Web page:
Claire Zulkey, creator of the only newsletter I never, ever fail to open, Evil Witches, talks to teachers and administrators to get some answers to the questions on every parent’s mind (spoiler: There aren’t any good ones).
This weekend I had a socially distant backyard BYOB hangout with a middle school teacher friend of mine, and I asked her what she wishes parents knew about return-to-school. She said:
I would really like parents to know that we hate this as well, but we are also TERRIFIED. We have spent the summer isolating from others – I don’t even go to the grocery store. But now we have to be in a building with hundreds of middle schoolers five days a week?! My anxiety is through the roof – and it’s July. I have school nightmares every night. Some people I know are writing a will- seriously.
Parents and districts need to be together with this. It’s going to suck for everyone, but we are in a pandemic and the curve is not flattening. Kids feed off parental energy and attitudes. It’s going to be hard enough on them without the adults fighting.
I’m doing some research for a potential new project focusing on teacher insights gathered during the forced education transformation and so also had a phone call with a friend of mine who is a longtime K-8 school administrator in the Chicago suburbs to get her take on what lies ahead for this school year. Obviously YMMV depending on your school district, but I hope at the very least perhaps what I’ve learned thus far will help prepare you for what’s coming our way extremely soon:
Have you seen any American school districts districts who have figured out return-to-school in a sensible way yet?
Honestly, no: the physical limitations of a school building are the biggest factor right now. My principal and I spent the morning going around to classrooms and measuring square footage of furniture and open floor space to see how many kids we can safely have in every room of this building. In case you’re wondering, the janitor’s closet on the second floor is JUST too small to allow for an adult and child to work in there together. Those mops get to stay where they are. The utility room on the first floor is HUGE, but it has exposed pipes, so it’s probably not legal to have kids in there. We’ve put it on the list to see if it could be retrofit, though.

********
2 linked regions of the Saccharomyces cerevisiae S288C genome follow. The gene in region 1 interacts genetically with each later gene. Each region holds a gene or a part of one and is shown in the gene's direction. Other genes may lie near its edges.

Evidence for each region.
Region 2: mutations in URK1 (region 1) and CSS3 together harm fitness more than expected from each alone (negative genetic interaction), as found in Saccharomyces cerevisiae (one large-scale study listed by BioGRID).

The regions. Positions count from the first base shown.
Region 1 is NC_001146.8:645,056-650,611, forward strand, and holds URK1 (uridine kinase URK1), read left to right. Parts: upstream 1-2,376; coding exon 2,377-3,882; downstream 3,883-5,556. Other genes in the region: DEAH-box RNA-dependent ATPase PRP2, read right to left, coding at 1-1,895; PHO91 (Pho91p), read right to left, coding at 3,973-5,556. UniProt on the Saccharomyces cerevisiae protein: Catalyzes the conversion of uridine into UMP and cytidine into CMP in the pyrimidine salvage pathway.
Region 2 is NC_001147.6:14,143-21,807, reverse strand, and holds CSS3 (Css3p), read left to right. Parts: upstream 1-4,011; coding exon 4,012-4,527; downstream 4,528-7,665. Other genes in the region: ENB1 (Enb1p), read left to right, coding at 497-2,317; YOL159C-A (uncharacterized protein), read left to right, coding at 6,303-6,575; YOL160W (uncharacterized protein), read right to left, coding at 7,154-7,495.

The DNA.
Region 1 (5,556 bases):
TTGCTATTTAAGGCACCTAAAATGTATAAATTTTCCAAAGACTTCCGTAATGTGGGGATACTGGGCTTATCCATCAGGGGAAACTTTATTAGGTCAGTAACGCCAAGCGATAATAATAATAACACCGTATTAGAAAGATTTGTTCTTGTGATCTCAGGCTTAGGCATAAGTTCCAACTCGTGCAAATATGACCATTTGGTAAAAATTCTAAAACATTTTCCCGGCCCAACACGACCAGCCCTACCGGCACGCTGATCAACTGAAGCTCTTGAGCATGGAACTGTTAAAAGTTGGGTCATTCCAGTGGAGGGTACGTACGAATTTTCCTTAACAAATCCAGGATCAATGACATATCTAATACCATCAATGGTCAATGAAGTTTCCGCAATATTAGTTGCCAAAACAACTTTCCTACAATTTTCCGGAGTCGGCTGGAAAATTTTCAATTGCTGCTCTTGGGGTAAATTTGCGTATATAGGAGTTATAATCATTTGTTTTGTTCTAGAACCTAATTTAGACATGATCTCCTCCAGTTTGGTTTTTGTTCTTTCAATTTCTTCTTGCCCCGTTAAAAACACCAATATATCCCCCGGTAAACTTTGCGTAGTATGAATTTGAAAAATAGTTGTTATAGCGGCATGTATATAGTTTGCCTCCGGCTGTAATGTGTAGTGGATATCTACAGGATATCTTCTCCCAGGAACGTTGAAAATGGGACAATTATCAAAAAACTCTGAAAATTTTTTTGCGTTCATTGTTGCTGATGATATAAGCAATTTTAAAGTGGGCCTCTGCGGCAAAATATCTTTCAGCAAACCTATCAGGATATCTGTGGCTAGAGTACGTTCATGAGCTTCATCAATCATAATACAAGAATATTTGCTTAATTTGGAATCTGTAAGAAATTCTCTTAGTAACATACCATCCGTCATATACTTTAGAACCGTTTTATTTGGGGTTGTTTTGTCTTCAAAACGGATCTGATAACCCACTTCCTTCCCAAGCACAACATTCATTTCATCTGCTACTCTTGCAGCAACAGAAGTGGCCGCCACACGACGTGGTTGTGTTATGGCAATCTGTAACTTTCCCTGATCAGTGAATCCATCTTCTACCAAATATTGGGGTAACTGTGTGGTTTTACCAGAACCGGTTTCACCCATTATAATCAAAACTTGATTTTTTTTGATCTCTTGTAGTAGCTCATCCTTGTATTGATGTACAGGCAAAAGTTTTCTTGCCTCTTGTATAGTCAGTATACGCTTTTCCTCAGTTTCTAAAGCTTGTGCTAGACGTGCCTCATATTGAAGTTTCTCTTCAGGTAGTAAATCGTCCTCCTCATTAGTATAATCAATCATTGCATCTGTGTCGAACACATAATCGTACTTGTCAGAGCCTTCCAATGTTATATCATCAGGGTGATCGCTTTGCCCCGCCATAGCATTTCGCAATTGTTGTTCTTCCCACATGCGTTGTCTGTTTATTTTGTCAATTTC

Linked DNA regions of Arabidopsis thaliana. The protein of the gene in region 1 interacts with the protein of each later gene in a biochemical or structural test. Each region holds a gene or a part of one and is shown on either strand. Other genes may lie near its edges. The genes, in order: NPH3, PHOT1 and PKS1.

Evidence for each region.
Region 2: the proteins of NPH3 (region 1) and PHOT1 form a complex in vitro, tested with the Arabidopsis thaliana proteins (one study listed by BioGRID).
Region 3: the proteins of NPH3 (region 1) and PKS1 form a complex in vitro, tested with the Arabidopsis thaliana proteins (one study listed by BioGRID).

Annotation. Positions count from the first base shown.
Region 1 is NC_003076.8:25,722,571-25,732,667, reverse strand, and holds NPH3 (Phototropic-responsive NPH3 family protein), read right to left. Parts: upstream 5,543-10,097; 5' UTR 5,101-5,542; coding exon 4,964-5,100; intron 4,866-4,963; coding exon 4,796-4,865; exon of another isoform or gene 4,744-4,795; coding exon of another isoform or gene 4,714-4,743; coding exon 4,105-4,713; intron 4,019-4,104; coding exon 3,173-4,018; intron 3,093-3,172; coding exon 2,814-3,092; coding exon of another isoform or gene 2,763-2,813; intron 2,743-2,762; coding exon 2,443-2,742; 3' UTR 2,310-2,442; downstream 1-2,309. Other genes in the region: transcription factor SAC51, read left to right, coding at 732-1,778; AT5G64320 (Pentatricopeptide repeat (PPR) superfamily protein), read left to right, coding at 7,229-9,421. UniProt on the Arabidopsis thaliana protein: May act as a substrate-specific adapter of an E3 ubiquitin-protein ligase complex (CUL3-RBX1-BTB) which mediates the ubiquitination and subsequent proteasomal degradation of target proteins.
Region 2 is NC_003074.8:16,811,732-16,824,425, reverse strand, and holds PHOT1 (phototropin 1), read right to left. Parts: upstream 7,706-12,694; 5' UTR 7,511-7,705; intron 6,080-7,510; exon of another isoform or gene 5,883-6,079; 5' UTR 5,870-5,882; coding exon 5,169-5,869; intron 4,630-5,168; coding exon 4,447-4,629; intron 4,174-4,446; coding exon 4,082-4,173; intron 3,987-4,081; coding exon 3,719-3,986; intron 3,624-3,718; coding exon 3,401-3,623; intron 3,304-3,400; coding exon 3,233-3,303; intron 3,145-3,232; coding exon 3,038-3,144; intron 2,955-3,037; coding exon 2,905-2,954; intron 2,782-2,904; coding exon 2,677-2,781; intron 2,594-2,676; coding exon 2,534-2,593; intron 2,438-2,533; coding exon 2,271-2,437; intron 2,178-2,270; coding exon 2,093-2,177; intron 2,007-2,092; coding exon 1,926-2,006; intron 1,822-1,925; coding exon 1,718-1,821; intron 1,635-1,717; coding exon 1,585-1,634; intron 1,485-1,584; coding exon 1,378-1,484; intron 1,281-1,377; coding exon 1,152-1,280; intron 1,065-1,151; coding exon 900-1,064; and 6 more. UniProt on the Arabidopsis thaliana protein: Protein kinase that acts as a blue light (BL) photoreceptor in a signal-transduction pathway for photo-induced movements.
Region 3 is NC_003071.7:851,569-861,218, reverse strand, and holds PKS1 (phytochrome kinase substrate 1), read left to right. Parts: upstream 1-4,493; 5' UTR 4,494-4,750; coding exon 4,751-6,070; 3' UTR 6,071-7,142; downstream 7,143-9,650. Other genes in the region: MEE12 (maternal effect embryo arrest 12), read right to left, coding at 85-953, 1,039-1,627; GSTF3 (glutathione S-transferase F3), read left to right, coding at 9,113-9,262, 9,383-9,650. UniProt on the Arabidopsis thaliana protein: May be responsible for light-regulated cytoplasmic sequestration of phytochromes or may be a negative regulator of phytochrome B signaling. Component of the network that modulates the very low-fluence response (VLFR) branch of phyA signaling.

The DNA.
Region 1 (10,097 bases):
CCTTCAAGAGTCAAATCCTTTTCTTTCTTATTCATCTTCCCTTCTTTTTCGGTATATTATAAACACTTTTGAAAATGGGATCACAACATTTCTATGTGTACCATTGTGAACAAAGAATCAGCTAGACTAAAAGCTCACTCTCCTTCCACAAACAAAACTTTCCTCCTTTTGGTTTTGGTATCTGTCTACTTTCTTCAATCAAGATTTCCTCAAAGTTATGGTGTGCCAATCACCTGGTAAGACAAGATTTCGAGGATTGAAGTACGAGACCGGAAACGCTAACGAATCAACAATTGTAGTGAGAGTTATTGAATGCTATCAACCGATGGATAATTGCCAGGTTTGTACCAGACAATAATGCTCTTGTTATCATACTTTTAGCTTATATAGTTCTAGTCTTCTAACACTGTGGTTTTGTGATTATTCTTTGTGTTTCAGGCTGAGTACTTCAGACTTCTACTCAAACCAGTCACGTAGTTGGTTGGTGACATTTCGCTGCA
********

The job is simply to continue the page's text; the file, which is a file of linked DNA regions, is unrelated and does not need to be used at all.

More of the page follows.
There’s trade-offs to every plan. Some districts are going to do every other day, but that’s a nightmare for parents even if it lets students have classrooms that look more similar to what they’re used to. It’s going to be hard for the teachers to get within 6 feet of kids for any meaningful length of time. This is really defeatist, but there’s not a great solution if the mandates are – and I think they are appropriate – that you have to maintain social distance and wear a mask.
The way we’re going to be teaching this year is to suspend most of what we know about educational structures that would have kids working together, let them have some decision of what they want to work on or how they want to do something. This year is going to be so much more prescribed and teacher-directed whereas usually there’s more room for differentiation or small group work and instruction. At the same time we’re not going to have the same resources as last year (space, staffing) for kids who need reading intervention or math intervention.
What would you do if you were a parent with a kid in elementary school right now?
It depends on the district. In my district, it’s July 7 and we don’t know yet what every school will do. To me the only thing that would weigh me one way or another is if one goes back 5 week vs 2 days a week. I’d choose a 5 day week, but I’d feel like no school, private or public, will look like it did last year. It’s just not going to happen.
There are people who think it will happen?
Oh yeah. They’re not as vocal right now. But I predicted that by September 15 we will have our first parent complaint of things not happening the way they did last year. There have been many staff voices that have been pleading with our superintendent to be super direct with parents about how different it’s going to be. Many parents think, OK, you’ll magically figure out 5 day classrooms, and it will look just like it used to. People were very aware that teachers had to totally revamp the way they teach when they moved to remote learning for the last trimester of the school year. People need to be similarly aware that teachers will have to revamp everything again in order to teach within the confines of a Covid classroom.
While we are eager to get back to 5 days a week, there is a lot of worry that parents will equate 5 days/week with ‘totally back to normal.’ This school year will not be normal, no matter how many days a week the students are in the building.